Shin splints or “medial tibial stress syndrome”
The shinbone (medical term—tibia) is the major bone connecting your knees to the feet. When an inflammation occurs in the muscles, tendons, and bone tissue around your tibia, patients feel sharp to aching pain—a condition called shin splints. Shin splints can often be an early sign of a developing stress fracture or a condition called exertional compartment syndrome.
Much like runner’s knee, shin splints develop due to repetitive stress and overuse of the shinbone. Any activity that involves repetitive leg movements (jogging, swimming, cycling, tennis, hiking) can contribute to the condition.
Shin splints often occur after an aggressive change in the patient’s exercise patterns. For example, when patients dive head-first into a new sport or dramatically increase the load of their current exercises—that’s when the pain in the calves usually appears.
The pain itself is mostly described as “sharp and razor-like or dull and throbbing.” It may surface during or after the exercise and can be aggravated by touching the sore spot.
Surgery is only employed to treat shin splints in individual cases where the patient does not respond to non-surgical treatment. The effectiveness of surgery for shin splints is unclear. The surgery involves opening the fascial plane to allow for more space.
How to Prevent Injury for Joggers?
While there’s no hard evidence as to whether all running-related injuries can be prevented, there are several proactive steps that can benefit a jogger:
- Regularly buy shock-absorbing footwear: For jogging, you want to equip yourself with shoes that are highly shock-absorbant. According to the American Academy of Orthopaedic Surgeons, running shoes lose 60% of their shock-absorbing qualities after 250 to 500 miles of running, so people who run 10 miles per week should consider replacing their footwear after 9-12 months of use. When choosing your running shoes, you also want to opt for ones that provide stability and cushion for your foot.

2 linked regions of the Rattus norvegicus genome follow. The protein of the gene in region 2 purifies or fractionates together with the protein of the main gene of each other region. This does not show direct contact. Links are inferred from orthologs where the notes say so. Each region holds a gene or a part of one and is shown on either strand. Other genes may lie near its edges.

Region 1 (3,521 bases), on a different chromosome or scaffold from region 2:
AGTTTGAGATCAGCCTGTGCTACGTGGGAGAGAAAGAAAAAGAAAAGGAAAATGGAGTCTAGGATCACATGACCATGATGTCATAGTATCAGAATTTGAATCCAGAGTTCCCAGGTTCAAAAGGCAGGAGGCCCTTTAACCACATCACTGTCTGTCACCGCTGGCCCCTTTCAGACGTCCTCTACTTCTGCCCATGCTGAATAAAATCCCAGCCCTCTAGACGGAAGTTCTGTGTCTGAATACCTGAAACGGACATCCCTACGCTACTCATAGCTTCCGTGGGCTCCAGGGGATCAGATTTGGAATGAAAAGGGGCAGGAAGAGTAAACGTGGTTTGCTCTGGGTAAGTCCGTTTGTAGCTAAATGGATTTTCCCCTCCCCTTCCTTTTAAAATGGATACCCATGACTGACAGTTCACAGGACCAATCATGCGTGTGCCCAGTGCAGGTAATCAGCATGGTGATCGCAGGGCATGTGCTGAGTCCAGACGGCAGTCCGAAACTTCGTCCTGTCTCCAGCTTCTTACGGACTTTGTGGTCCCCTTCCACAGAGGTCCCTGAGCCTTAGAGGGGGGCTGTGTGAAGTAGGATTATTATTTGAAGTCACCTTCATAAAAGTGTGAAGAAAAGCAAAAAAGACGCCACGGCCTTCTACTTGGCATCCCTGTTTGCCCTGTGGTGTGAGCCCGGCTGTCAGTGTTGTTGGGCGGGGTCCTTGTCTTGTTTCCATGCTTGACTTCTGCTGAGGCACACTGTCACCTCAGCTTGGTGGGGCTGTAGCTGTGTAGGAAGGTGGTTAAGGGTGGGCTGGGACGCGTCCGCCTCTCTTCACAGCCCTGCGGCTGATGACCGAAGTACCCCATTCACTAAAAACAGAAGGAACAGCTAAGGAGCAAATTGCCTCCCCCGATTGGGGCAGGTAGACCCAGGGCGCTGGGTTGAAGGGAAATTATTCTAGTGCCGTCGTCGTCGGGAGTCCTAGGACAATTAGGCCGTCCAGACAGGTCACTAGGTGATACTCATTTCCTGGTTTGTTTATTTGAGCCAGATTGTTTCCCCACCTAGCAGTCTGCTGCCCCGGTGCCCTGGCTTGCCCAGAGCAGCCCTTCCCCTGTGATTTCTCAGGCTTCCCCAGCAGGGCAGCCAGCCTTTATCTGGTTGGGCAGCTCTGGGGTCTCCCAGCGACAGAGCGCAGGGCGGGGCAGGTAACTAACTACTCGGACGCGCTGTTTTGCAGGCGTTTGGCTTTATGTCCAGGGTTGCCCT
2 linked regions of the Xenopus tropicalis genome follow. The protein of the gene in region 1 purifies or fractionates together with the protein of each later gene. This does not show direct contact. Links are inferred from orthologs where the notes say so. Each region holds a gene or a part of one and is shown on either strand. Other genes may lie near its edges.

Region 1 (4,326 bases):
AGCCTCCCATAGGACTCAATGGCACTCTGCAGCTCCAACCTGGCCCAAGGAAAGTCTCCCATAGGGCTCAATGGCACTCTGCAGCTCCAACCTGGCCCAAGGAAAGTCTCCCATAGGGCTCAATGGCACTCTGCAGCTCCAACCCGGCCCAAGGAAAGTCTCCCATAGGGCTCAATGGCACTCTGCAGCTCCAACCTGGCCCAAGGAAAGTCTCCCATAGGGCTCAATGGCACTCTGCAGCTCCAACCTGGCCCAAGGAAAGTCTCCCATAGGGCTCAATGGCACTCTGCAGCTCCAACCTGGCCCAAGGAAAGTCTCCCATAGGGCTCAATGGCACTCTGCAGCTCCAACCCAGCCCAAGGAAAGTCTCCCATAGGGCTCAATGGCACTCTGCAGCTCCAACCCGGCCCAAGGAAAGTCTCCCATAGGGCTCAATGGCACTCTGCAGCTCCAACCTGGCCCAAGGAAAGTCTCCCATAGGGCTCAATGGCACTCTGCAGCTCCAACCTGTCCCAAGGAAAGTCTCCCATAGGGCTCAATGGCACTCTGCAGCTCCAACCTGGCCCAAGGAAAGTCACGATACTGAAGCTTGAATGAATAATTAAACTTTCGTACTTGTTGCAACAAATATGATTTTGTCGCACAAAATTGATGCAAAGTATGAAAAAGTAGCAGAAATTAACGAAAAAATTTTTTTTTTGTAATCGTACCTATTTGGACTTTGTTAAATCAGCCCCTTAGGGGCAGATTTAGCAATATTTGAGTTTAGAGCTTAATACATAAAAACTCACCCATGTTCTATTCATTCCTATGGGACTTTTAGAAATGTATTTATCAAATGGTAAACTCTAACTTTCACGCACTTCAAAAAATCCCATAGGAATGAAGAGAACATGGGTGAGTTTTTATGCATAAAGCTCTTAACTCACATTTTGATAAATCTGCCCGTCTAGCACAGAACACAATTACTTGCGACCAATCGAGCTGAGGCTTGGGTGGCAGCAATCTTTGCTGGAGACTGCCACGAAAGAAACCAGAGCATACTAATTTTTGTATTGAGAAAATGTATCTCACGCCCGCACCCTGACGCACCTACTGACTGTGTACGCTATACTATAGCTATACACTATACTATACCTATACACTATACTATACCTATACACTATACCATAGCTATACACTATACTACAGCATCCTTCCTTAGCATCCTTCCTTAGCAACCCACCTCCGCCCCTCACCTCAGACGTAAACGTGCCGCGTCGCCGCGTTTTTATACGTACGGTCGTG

- Choose the right running surface: The environment you jog in is important and not just the weather conditions — the surface your feet are repetitively hitting is just as important. Soft surfaces, like a running track, grass or dirt are least shock-inducing, thus least detrimental for your joints. Avoid running in the hills, as the upwards/downwards angle is damaging to your body. If you’re running on a track or other curving trajectory, make sure to switch the direction you’re running to make sure you have pressure on both feet.
- Try barefoot running: Barefoot running has been gaining popularity among regular joggers. Barefoot running is unlikely to solve knee problems, but many people claim that the practice has helped them fix shin splints and reduce foot pain. The idea behind it is that barefoot running helps spread out the pressure across the entire lower leg and trains a wider range of supportive leg muscles.
- Make incremental changes: While a “just-do-it” attitude may do wonders for your motivation, our bodies don’t appreciate sudden changes. In terms of increasing your exercise intensity or the range of exercises performed, always strive for baby-step changes. This way, you’ll give your body the time it needs to adjust and avoid overuse.